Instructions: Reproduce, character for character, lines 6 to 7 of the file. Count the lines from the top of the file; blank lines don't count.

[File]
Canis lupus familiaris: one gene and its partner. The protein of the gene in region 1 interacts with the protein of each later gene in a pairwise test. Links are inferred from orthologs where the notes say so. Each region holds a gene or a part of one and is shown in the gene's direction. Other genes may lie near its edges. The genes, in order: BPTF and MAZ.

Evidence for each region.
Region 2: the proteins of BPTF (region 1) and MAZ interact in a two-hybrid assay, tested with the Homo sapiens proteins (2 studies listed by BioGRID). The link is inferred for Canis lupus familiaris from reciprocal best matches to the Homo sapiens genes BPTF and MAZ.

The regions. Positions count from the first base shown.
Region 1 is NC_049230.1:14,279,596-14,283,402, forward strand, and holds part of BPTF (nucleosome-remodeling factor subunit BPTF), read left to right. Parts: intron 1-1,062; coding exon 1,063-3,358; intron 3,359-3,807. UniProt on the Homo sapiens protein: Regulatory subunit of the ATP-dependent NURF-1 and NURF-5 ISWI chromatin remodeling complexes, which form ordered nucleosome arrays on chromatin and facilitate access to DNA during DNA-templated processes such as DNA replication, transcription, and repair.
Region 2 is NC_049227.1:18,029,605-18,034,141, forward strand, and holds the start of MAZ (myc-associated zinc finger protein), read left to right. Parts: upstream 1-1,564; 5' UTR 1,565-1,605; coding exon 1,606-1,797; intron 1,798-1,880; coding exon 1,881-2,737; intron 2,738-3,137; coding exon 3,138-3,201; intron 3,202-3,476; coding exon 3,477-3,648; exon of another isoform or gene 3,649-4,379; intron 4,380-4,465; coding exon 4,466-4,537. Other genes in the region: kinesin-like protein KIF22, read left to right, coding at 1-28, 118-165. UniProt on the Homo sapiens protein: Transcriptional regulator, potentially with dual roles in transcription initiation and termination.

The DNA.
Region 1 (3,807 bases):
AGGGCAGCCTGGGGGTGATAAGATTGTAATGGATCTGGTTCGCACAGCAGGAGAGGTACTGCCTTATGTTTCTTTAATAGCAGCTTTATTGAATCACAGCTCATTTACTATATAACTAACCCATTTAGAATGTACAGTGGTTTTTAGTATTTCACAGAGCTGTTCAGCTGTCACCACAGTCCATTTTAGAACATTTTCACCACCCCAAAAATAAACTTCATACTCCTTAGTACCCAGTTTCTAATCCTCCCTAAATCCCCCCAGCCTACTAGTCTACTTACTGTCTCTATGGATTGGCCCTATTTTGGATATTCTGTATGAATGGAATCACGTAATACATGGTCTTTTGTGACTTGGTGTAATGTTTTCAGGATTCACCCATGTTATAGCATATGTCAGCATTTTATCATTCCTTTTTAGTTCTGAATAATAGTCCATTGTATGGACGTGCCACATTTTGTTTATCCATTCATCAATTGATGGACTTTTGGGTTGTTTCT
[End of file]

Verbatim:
Region 2 is NC_049227.1:18,029,605-18,034,141, forward strand, and holds the start of MAZ (myc-associated zinc finger protein), read left to right. Parts: upstream 1-1,564; 5' UTR 1,565-1,605; coding exon 1,606-1,797; intron 1,798-1,880; coding exon 1,881-2,737; intron 2,738-3,137; coding exon 3,138-3,201; intron 3,202-3,476; coding exon 3,477-3,648; exon of another isoform or gene 3,649-4,379; intron 4,380-4,465; coding exon 4,466-4,537. Other genes in the region: kinesin-like protein KIF22, read left to right, coding at 1-28, 118-165. UniProt on the Homo sapiens protein: Transcriptional regulator, potentially with dual roles in transcription initiation and termination.

The DNA.